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This installment of Studio Windows looks in to the studio windows instead of outward through them, but learning how to see with an artist's eye is still the focus.
In school, where words and numbers were infinitely more important than the making and viewing of artworks, I was taught to hold a pencil in a vise-like grip between the thumb and middle finger; the forefinger being placed on the pencil to steady it. So strict were these requirements that in the hush draped over our first grade classroom the teacher paced up and down between the wooden tables where we strained and bowed our heads above our work, and struck our hands with a wooden ruler if she spied us holding the pencil incorrectly. With our nerves sharpened to a piercing point, we learned to move the pencil about the paper, making symbols that we didn't even know were pictures.
To draw with a pencil, at least the way I do, I not only sharpen it like a scalpel, but hold it as I was taught at school. This is the result:
Detail from unfinished pencil drawing
of the Manti Temple
To sketch with a pencil, however, it is usually best to hold the tool under the palm of the hand, and between the thumb and forefingers. In this arrangement, the vise-like grip of writing or drawing loosens, and the origin of motion naturally moves from wrist, to elbow and shoulder. The larger radius of motion also usually requires a larger surface on which to work, even a larger space in which to do so. This is the result:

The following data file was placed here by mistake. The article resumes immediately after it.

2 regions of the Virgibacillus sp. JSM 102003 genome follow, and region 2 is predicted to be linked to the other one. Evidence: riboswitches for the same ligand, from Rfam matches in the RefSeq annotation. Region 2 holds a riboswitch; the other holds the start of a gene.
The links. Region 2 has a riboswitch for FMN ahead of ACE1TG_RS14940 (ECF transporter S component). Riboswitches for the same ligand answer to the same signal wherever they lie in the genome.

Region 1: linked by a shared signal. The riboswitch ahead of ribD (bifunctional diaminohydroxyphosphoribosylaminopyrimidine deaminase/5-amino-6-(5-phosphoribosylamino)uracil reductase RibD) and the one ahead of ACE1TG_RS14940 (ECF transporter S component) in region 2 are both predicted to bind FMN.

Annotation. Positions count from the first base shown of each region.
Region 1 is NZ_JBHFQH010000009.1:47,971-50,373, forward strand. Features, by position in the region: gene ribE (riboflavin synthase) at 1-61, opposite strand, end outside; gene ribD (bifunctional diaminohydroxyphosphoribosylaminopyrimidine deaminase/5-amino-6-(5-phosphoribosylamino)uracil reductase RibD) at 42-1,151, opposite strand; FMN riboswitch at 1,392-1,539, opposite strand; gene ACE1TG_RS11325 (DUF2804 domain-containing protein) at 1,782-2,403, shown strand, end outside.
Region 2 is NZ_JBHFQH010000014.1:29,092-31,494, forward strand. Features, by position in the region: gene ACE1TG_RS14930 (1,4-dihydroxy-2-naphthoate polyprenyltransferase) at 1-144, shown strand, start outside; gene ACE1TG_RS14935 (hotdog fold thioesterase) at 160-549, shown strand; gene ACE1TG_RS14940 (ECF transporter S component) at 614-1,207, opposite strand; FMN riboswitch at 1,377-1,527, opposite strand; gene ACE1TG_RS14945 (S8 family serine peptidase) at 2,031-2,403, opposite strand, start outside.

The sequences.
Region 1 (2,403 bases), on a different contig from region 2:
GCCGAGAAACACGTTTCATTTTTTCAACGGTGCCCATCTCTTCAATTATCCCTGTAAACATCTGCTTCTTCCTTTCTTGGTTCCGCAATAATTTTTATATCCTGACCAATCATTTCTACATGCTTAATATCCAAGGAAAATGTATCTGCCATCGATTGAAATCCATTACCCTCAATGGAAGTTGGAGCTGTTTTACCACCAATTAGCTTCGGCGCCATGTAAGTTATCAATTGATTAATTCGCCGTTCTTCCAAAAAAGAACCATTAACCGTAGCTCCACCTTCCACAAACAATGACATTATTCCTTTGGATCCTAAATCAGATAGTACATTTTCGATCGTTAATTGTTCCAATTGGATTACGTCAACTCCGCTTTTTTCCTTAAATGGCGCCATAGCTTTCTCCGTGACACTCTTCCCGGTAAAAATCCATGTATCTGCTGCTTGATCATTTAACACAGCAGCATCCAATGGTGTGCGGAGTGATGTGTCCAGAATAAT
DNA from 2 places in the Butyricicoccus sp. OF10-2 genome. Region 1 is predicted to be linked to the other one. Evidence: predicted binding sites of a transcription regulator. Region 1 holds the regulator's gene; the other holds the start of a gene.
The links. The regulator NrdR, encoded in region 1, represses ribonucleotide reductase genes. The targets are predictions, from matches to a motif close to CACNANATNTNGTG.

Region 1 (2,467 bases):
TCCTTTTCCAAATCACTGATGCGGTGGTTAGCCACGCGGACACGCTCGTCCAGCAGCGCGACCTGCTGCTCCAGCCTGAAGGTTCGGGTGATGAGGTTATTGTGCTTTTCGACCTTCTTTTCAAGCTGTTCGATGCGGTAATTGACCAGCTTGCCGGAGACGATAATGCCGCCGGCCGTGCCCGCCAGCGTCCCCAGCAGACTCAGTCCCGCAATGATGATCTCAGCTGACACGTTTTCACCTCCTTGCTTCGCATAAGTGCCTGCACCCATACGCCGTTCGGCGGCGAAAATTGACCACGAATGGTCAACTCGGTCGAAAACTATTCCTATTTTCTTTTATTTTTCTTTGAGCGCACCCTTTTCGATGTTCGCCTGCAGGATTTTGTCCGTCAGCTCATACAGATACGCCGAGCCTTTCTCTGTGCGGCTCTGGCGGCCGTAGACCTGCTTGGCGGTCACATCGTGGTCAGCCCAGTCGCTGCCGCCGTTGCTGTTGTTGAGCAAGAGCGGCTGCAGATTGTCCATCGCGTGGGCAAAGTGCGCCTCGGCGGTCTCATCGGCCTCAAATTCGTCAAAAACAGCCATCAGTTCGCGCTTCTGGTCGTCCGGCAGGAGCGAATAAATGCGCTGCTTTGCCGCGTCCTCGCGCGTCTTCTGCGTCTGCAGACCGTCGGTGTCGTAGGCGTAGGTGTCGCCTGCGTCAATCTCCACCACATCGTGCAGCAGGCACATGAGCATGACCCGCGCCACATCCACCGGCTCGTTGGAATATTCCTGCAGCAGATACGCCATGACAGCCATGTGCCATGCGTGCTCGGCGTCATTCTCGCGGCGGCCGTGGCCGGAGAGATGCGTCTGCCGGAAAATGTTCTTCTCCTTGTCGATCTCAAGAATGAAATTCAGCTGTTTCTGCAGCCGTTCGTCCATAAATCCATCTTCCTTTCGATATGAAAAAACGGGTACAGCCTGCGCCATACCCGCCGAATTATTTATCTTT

Detail from a pencil sketch
The way the pencil is held while sketching facilitates visual summary, and significantly affects the mind's view and expression of what it sees.
The way in which a person holds a tool changes what can be done with it, because it changes the way the mind sees, knowing that it must render within the tool's limitations. Seeing as an artist sees involves groping for visual expression from within the blindness at the end of whatever tool the mind takes up in order to render a visual interpretation of something.
Picking up a brush and thinking pencil-used-to-write or pencil-used-for-math produces a very different result from picking up a brush and thinking something like pencil-used-to-sketch. (I mention pencil because a pencil is not only one of the first implements we pick up as children, but because the intense training associated with it affects the way we pick up such tools ever after.)
My third-grade teacher (who did not strike our hands with a wooden ruler) taught us art, and because she didn't like to discard all the crayon bits we produced, she took the fragments home, melted them, poured the liquefaction into rectangular bar-molds, let them cool, and brought the larger, chubbier, clunkier crayons back to school to be used up. Because of their shape and size, we could not hold them in the "pencil manner."
The lesson? To broaden the way you see, particularly when the tool you use in rendering is too familiar, change the way you hold it. You might even change the surface on which you draw or paint. For example, the following is a charcoal sketch on dry joint-compound, troweled onto a panel to suggest the uneven and rugged surface of the daub part of wattle-and-daub. Drawing in such conditions can help in the discovery of what one's eye and hand are capable of creating -- far beyond the narrow limits of pencil-used-to-write or pencil-used-for-math.